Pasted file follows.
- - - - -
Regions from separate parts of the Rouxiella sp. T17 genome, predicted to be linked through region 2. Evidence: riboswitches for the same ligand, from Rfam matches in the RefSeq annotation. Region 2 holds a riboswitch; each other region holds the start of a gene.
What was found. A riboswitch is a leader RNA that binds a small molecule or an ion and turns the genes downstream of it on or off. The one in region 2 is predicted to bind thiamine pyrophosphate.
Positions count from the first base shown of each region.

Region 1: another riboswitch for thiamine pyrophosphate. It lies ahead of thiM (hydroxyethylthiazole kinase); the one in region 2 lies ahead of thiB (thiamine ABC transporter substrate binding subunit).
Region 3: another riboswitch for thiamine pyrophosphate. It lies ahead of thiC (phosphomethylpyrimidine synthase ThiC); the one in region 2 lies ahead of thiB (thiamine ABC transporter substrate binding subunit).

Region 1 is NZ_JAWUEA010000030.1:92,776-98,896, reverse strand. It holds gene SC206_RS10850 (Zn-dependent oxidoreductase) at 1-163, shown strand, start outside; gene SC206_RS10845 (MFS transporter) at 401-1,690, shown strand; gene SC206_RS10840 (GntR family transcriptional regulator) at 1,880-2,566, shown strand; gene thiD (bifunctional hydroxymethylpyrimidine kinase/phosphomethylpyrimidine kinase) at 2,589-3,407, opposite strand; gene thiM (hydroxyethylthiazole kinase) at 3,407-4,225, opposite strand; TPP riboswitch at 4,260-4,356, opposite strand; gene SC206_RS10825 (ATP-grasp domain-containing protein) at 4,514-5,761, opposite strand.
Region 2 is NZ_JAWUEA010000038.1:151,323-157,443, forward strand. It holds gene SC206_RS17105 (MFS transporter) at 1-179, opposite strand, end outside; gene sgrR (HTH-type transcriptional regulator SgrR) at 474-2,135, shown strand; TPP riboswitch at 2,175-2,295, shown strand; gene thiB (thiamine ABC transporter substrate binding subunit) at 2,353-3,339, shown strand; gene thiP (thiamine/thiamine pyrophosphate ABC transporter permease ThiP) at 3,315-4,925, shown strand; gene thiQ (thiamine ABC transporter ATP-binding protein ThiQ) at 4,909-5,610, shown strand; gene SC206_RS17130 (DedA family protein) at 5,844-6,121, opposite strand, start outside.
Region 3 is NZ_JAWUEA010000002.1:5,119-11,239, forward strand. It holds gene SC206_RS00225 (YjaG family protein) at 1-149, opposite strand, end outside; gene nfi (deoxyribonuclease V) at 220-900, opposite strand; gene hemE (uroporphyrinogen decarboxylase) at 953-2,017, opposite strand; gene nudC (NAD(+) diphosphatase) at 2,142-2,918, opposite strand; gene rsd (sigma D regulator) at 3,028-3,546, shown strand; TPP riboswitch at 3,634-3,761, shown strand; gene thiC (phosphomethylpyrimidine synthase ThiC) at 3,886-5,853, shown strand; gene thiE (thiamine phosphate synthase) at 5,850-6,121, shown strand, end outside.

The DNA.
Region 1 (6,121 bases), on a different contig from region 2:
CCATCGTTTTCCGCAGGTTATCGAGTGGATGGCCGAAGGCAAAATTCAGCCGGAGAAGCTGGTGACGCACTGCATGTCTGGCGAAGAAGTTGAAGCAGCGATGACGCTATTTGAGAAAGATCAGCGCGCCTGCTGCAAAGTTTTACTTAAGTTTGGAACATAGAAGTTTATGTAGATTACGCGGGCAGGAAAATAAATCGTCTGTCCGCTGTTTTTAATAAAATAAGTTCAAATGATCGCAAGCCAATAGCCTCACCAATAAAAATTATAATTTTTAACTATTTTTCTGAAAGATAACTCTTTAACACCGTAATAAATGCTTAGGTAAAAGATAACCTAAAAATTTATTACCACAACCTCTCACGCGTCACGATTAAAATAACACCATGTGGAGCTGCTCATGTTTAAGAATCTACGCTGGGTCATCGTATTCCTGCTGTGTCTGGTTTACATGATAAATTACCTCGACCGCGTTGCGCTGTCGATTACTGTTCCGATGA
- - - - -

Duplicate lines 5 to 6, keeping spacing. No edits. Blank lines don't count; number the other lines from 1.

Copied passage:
Region 3: another riboswitch for thiamine pyrophosphate. It lies ahead of thiC (phosphomethylpyrimidine synthase ThiC); the one in region 2 lies ahead of thiB (thiamine ABC transporter substrate binding subunit).

Region 1 is NZ_JAWUEA010000030.1:92,776-98,896, reverse strand. It holds gene SC206_RS10850 (Zn-dependent oxidoreductase) at 1-163, shown strand, start outside; gene SC206_RS10845 (MFS transporter) at 401-1,690, shown strand; gene SC206_RS10840 (GntR family transcriptional regulator) at 1,880-2,566, shown strand; gene thiD (bifunctional hydroxymethylpyrimidine kinase/phosphomethylpyrimidine kinase) at 2,589-3,407, opposite strand; gene thiM (hydroxyethylthiazole kinase) at 3,407-4,225, opposite strand; TPP riboswitch at 4,260-4,356, opposite strand; gene SC206_RS10825 (ATP-grasp domain-containing protein) at 4,514-5,761, opposite strand.